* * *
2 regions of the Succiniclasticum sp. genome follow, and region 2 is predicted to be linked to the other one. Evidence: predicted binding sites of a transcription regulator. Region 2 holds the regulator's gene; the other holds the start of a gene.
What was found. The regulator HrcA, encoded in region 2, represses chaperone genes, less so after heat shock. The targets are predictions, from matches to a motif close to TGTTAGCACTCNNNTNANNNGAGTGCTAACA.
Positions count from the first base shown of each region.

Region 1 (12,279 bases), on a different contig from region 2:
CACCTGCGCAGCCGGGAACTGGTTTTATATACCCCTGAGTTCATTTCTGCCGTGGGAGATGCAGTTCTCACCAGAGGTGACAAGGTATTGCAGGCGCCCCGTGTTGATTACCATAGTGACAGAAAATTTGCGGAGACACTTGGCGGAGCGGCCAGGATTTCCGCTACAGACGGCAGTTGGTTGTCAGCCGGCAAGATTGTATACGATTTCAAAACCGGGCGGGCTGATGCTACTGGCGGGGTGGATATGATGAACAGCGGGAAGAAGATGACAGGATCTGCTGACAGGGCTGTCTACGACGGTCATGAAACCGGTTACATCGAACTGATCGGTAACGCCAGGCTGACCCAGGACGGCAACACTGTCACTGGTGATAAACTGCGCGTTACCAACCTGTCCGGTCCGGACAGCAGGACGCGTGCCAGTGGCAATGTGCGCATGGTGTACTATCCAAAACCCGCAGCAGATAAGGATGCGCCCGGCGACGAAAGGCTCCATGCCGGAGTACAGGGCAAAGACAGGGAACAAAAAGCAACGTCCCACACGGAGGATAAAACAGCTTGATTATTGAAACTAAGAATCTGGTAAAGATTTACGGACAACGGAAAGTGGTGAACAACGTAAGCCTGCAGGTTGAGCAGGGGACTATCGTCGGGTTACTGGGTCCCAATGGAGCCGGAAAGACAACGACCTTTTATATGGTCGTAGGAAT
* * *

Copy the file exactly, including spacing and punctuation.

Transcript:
2 regions of the Succiniclasticum sp. genome follow, and region 2 is predicted to be linked to the other one. Evidence: predicted binding sites of a transcription regulator. Region 2 holds the regulator's gene; the other holds the start of a gene.
What was found. The regulator HrcA, encoded in region 2, represses chaperone genes, less so after heat shock. The targets are predictions, from matches to a motif close to TGTTAGCACTCNNNTNANNNGAGTGCTAACA.
Positions count from the first base shown of each region.

Region 1 (12,279 bases), on a different contig from region 2:
CACCTGCGCAGCCGGGAACTGGTTTTATATACCCCTGAGTTCATTTCTGCCGTGGGAGATGCAGTTCTCACCAGAGGTGACAAGGTATTGCAGGCGCCCCGTGTTGATTACCATAGTGACAGAAAATTTGCGGAGACACTTGGCGGAGCGGCCAGGATTTCCGCTACAGACGGCAGTTGGTTGTCAGCCGGCAAGATTGTATACGATTTCAAAACCGGGCGGGCTGATGCTACTGGCGGGGTGGATATGATGAACAGCGGGAAGAAGATGACAGGATCTGCTGACAGGGCTGTCTACGACGGTCATGAAACCGGTTACATCGAACTGATCGGTAACGCCAGGCTGACCCAGGACGGCAACACTGTCACTGGTGATAAACTGCGCGTTACCAACCTGTCCGGTCCGGACAGCAGGACGCGTGCCAGTGGCAATGTGCGCATGGTGTACTATCCAAAACCCGCAGCAGATAAGGATGCGCCCGGCGACGAAAGGCTCCATGCCGGAGTACAGGGCAAAGACAGGGAACAAAAAGCAACGTCCCACACGGAGGATAAAACAGCTTGATTATTGAAACTAAGAATCTGGTAAAGATTTACGGACAACGGAAAGTGGTGAACAACGTAAGCCTGCAGGTTGAGCAGGGGACTATCGTCGGGTTACTGGGTCCCAATGGAGCCGGAAAGACAACGACCTTTTATATGGTCGTAGGAAT